First – thank you for the many people who took time to read through the last post and the many many comments. I was surprised at the depth of feeling and hope that I have not re-started any once forgotten problems.

Reading through what has been written, I think I have a better handle on my position. Or at least a way of expressing it:

  • No wild animals should ever be taken from the wild and kept as a pet.
  • I think that hedgehogs, of whatever species, belong in the wild.
  • Pet hedgehogs (African species, possibly hybrids, and possibly subject to 10 or 20 generations of captivity) are unable to be returned to the wild.
  • The welfare of any hedgehogs that are kept in captivity should be paramount.
  • Breeding hedgehogs for profit is likely to lead to a reduction of the quality of conditions in which hedgehogs are kept.
  • If you are going to look after a pet hedgehog then please use this position to help promote the really important issues surrounding the well-being of ‘real’ hedgehogs out in the wild.
  • ‘They are just so cute’ is NOT reason enough to keep an animal in captivity (these are not animated teddy-bears).
So – my first list … and I am expecting that there are people out there who might be able to add to this, or critique ideas that are there – so please do!
And with respect to that last point – here is a link to a video on youtube featuring a pet hedgehog – which is designed to increase awareness of and interest in African (pygmy) Hedgehogs as potential pets. The message is good – that hedgehogs do not digest lactose well … we know that – NO to bread and milk, whatever your parents might have said (or even the illustrious Podushkas) … though I have to say there are great alternatives that do not involve the exploitation of cows. But, the use of a cute hedgehog will only make the demand higher and the risk, I fear, is that this will tip the UK situation from one where a few (frequently delightfully odd) folk keep hedgehogs as pets to one where the horror of the ‘must have fad pet’ emerges. And however well those few people who do breed hedgehogs keep their animals, and however much they may abhor the idea of this becoming a craze; there would be no craze if it were not for the few good people keeping interest in the animal as a pet alive. So everyone who is involved with keeping the offspring of the original Atelerix albiventris and Atelerix algirius must consider that risk and consider their culpability.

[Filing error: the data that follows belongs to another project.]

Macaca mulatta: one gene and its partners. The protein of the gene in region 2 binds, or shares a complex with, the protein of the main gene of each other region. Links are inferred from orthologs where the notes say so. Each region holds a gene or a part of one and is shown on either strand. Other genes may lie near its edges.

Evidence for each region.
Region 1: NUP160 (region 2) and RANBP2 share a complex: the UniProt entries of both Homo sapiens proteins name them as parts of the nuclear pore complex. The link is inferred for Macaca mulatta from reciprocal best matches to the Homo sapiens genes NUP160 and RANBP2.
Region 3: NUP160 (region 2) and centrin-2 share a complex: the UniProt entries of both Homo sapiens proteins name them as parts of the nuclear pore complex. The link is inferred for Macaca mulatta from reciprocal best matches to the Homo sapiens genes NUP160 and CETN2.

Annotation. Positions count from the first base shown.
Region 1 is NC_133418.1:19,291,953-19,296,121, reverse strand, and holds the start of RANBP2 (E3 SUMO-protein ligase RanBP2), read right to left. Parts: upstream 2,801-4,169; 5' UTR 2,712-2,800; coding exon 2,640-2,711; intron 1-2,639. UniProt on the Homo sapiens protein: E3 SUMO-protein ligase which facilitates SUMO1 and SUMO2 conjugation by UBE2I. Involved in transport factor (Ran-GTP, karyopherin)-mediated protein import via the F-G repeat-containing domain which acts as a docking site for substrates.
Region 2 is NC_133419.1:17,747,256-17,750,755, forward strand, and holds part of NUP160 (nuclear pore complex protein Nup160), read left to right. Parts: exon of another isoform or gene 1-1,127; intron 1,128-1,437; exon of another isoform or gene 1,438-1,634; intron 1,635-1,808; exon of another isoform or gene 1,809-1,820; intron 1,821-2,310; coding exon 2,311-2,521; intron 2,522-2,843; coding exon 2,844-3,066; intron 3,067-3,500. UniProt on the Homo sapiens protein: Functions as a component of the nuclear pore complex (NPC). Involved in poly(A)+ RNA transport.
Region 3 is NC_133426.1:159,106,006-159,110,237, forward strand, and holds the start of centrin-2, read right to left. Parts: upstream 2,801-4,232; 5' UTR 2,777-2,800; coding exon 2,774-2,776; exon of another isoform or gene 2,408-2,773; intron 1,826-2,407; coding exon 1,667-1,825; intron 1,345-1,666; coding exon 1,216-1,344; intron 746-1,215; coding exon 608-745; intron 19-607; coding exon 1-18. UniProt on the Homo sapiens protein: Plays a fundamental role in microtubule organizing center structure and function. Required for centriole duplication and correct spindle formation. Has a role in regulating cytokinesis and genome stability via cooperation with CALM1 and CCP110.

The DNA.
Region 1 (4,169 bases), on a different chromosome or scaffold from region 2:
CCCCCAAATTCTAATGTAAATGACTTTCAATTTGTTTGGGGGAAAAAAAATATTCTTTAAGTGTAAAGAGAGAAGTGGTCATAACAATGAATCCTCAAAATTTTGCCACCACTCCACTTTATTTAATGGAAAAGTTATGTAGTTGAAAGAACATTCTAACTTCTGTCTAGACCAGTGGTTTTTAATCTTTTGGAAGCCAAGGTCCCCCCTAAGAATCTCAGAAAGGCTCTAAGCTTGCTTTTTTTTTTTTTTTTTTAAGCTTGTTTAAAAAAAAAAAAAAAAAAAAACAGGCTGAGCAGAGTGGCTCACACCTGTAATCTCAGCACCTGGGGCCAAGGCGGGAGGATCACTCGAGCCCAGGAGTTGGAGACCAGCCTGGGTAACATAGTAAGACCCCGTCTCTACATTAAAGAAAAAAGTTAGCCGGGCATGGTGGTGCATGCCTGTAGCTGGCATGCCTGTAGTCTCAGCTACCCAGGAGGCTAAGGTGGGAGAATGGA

I know it might come as a surprise, but my life does not revolve around hedgehogs – I do have other interests, and this blog is going to slowly morph to include far more British wildlife as my new book gets closer to publication. The Beauty in the Beast is, in my opinion, even more fun that A Prickly Affair …  there are still hedgehogs, but there are also many many more wonderful animals. So, get pre-ordering! (after you have commented on this blog, of course)

 

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